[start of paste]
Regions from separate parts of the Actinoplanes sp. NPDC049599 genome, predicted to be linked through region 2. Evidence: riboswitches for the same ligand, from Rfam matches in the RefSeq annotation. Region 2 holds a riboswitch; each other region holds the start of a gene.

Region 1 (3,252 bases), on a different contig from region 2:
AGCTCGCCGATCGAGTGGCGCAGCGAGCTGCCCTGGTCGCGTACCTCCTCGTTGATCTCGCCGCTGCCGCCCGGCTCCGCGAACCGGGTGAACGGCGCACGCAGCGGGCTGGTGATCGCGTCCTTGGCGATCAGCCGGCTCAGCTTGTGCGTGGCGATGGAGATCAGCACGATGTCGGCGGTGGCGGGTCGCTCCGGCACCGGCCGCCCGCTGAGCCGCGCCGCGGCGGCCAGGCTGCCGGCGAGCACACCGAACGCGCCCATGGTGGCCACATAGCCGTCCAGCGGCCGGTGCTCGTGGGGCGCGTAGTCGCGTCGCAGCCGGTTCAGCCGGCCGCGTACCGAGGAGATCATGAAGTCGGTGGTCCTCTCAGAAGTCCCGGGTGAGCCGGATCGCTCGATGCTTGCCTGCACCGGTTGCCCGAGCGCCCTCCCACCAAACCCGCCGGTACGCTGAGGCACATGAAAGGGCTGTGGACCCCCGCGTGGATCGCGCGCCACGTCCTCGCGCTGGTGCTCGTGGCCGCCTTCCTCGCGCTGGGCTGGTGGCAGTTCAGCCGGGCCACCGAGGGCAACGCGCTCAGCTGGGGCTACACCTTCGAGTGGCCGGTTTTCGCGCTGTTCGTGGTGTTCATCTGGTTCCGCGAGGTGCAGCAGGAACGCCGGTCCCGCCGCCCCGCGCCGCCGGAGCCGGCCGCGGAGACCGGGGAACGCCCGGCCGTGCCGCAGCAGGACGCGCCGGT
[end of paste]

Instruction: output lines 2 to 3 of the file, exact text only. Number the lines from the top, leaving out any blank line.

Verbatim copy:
Region 1 (3,252 bases), on a different contig from region 2:
AGCTCGCCGATCGAGTGGCGCAGCGAGCTGCCCTGGTCGCGTACCTCCTCGTTGATCTCGCCGCTGCCGCCCGGCTCCGCGAACCGGGTGAACGGCGCACGCAGCGGGCTGGTGATCGCGTCCTTGGCGATCAGCCGGCTCAGCTTGTGCGTGGCGATGGAGATCAGCACGATGTCGGCGGTGGCGGGTCGCTCCGGCACCGGCCGCCCGCTGAGCCGCGCCGCGGCGGCCAGGCTGCCGGCGAGCACACCGAACGCGCCCATGGTGGCCACATAGCCGTCCAGCGGCCGGTGCTCGTGGGGCGCGTAGTCGCGTCGCAGCCGGTTCAGCCGGCCGCGTACCGAGGAGATCATGAAGTCGGTGGTCCTCTCAGAAGTCCCGGGTGAGCCGGATCGCTCGATGCTTGCCTGCACCGGTTGCCCGAGCGCCCTCCCACCAAACCCGCCGGTACGCTGAGGCACATGAAAGGGCTGTGGACCCCCGCGTGGATCGCGCGCCACGTCCTCGCGCTGGTGCTCGTGGCCGCCTTCCTCGCGCTGGGCTGGTGGCAGTTCAGCCGGGCCACCGAGGGCAACGCGCTCAGCTGGGGCTACACCTTCGAGTGGCCGGTTTTCGCGCTGTTCGTGGTGTTCATCTGGTTCCGCGAGGTGCAGCAGGAACGCCGGTCCCGCCGCCCCGCGCCGCCGGAGCCGGCCGCGGAGACCGGGGAACGCCCGGCCGTGCCGCAGCAGGACGCGCCGGT